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On International Day of Human Space Flight – an annual celebration of the beginning of the space era for mankind that’s designed to reaffirm the important contribution of space science and technology in today’s world – UNSW Engineering is looking at some of its own space-related research highlights.

Whether it's finding ways to mine water on the moon or developing space cells with the highest efficiencies, researchers from UNSW Engineering are harnessing new technologies to help build Australia’s space future. Our student-led projects, such as BlueSAT and American Institute of Aeronautics and Astronautics (AIAA Rocketry), are also providing students with real-world experience in multi-disciplinary space engineering projects to continue to promote space technology in Australia.

Here are a few highlights of how UNSW Engineering research is innovating both on Earth and in space.

Mining water on the Moon


Image: Shutterstock

A team of UNSW Engineers have put together a multi-university, agency and industry project team to investigate the possibilities of mining water on the moon to produce rocket fuel.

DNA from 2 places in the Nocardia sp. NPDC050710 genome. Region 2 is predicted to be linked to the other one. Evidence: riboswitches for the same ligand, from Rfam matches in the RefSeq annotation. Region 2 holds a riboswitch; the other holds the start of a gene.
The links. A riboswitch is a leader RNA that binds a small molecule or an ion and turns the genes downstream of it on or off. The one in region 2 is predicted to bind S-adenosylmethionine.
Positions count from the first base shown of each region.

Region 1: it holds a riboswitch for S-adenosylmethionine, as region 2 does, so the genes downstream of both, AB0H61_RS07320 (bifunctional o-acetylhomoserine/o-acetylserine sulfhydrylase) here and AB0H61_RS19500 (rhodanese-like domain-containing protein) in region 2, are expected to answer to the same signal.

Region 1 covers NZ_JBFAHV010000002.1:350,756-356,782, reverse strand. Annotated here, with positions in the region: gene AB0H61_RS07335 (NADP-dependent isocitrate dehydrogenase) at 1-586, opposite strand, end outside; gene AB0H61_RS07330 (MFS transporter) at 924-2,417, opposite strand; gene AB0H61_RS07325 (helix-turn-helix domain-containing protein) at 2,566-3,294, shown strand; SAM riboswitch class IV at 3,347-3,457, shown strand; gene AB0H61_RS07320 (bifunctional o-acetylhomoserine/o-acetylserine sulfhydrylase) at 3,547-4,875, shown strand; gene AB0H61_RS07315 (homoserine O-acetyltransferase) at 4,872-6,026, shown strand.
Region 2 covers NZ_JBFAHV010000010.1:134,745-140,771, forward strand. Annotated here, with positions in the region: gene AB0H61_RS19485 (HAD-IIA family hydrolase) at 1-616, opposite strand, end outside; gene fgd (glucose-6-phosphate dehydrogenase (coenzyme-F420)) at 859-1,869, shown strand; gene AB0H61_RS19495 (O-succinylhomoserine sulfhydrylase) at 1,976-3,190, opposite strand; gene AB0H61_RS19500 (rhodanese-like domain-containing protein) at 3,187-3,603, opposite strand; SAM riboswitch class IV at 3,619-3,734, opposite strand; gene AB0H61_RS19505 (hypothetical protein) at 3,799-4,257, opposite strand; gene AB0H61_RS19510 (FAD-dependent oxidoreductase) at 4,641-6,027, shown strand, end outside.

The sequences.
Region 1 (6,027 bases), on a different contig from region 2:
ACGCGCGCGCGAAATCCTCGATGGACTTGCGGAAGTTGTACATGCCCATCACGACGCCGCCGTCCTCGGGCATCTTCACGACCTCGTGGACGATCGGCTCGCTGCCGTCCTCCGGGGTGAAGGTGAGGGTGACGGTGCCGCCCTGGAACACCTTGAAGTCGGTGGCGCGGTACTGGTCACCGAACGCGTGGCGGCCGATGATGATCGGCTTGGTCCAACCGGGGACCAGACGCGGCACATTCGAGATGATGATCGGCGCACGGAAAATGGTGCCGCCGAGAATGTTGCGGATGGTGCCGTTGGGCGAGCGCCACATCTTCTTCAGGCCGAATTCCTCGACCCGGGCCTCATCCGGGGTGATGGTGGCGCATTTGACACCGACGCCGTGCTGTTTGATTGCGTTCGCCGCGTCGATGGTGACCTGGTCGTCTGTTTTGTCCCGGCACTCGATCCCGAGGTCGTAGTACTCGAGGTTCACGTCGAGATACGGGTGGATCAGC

Find out more.

Satellite solar technology comes down to Earth


Solar cells used in space are achieving higher efficiencies than those used at ground level, and now there are ways to have them working on Earth without breaking the bank.

Researchers from the School of Photovoltaics Renewable Energy Engineering are no strangers to setting new records for solar cell efficiency levels but Associate Professor Ned Ekins-Daukes has made it his mission to develop space cells with the highest efficiencies at the lowest weight. 

Find out more.

Students shine in off-world robotics competition


UNSW’s Off-World Robotics team – part of the long-running BLUEsat student-led project – achieved their best placing in the competition to date.

A team of eight UNSW Engineering students came eighth in the European Rover Challenge (ERC) in Poland, one of the world’s biggest international space and robotics events, defeating 57 teams from around the globe.

Find out more.

Exploring a little-understood region above Earth


Associate Professor Elias Aboutanios with UNSW-Ec0. Photo:Grant Turner

UNSW-EC0, a CubeSat built by a team led by Australian Centre for Space Engineering Research (ACSER) deputy director Associate Professor Elias Aboutanios, is studying the atomic composition of the thermosphere using an on-board ion neutral mass spectrometer.

Find out more.

Rocketing into an internship


Third-year Aerospace Engineering student, Sam Wilkinson, scored an internship at Rocket Lab in New Zealand.

Third-year Aerospace Engineering student, Sam Wilkinson, describes how he landed an internship at an international aerospace company, which works with organisations such as NASA, without going through the usual application process.

Find out more.